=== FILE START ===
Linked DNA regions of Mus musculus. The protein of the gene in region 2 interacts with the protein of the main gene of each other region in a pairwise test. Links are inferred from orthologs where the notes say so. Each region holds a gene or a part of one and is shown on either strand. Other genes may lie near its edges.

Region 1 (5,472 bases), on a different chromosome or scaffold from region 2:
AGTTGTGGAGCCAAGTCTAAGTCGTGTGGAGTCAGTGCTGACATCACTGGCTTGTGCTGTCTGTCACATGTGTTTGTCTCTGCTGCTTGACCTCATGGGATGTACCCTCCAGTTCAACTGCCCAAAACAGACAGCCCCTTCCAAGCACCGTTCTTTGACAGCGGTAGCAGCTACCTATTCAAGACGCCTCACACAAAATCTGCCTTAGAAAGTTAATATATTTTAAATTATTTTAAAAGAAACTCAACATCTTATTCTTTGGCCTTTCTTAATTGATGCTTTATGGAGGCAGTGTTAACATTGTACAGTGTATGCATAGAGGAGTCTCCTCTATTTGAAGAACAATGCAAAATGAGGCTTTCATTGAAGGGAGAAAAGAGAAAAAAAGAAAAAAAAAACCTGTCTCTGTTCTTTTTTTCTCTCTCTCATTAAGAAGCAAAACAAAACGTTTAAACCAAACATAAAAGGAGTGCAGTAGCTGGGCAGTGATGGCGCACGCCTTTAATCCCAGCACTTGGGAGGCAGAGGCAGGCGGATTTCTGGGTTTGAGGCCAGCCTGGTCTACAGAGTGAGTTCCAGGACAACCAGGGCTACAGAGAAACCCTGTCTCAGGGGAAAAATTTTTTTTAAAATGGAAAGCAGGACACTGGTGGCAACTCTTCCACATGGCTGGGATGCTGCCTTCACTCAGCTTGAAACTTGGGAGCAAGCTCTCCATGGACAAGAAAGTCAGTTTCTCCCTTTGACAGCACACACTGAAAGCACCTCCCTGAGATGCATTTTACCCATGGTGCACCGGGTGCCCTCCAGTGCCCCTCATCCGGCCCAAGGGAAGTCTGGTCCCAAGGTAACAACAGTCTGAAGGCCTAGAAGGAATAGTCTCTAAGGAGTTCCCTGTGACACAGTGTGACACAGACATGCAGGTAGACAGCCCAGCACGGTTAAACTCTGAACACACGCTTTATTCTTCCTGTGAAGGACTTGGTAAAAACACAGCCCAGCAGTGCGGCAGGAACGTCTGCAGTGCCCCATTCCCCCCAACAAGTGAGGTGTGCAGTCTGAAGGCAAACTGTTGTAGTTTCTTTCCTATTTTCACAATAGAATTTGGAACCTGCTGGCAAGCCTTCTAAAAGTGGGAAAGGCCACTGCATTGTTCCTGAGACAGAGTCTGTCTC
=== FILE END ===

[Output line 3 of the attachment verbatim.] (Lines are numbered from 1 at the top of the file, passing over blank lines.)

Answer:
AGTTGTGGAGCCAAGTCTAAGTCGTGTGGAGTCAGTGCTGACATCACTGGCTTGTGCTGTCTGTCACATGTGTTTGTCTCTGCTGCTTGACCTCATGGGATGTACCCTCCAGTTCAACTGCCCAAAACAGACAGCCCCTTCCAAGCACCGTTCTTTGACAGCGGTAGCAGCTACCTATTCAAGACGCCTCACACAAAATCTGCCTTAGAAAGTTAATATATTTTAAATTATTTTAAAAGAAACTCAACATCTTATTCTTTGGCCTTTCTTAATTGATGCTTTATGGAGGCAGTGTTAACATTGTACAGTGTATGCATAGAGGAGTCTCCTCTATTTGAAGAACAATGCAAAATGAGGCTTTCATTGAAGGGAGAAAAGAGAAAAAAAGAAAAAAAAAACCTGTCTCTGTTCTTTTTTTCTCTCTCTCATTAAGAAGCAAAACAAAACGTTTAAACCAAACATAAAAGGAGTGCAGTAGCTGGGCAGTGATGGCGCACGCCTTTAATCCCAGCACTTGGGAGGCAGAGGCAGGCGGATTTCTGGGTTTGAGGCCAGCCTGGTCTACAGAGTGAGTTCCAGGACAACCAGGGCTACAGAGAAACCCTGTCTCAGGGGAAAAATTTTTTTTAAAATGGAAAGCAGGACACTGGTGGCAACTCTTCCACATGGCTGGGATGCTGCCTTCACTCAGCTTGAAACTTGGGAGCAAGCTCTCCATGGACAAGAAAGTCAGTTTCTCCCTTTGACAGCACACACTGAAAGCACCTCCCTGAGATGCATTTTACCCATGGTGCACCGGGTGCCCTCCAGTGCCCCTCATCCGGCCCAAGGGAAGTCTGGTCCCAAGGTAACAACAGTCTGAAGGCCTAGAAGGAATAGTCTCTAAGGAGTTCCCTGTGACACAGTGTGACACAGACATGCAGGTAGACAGCCCAGCACGGTTAAACTCTGAACACACGCTTTATTCTTCCTGTGAAGGACTTGGTAAAAACACAGCCCAGCAGTGCGGCAGGAACGTCTGCAGTGCCCCATTCCCCCCAACAAGTGAGGTGTGCAGTCTGAAGGCAAACTGTTGTAGTTTCTTTCCTATTTTCACAATAGAATTTGGAACCTGCTGGCAAGCCTTCTAAAAGTGGGAAAGGCCACTGCATTGTTCCTGAGACAGAGTCTGTCTC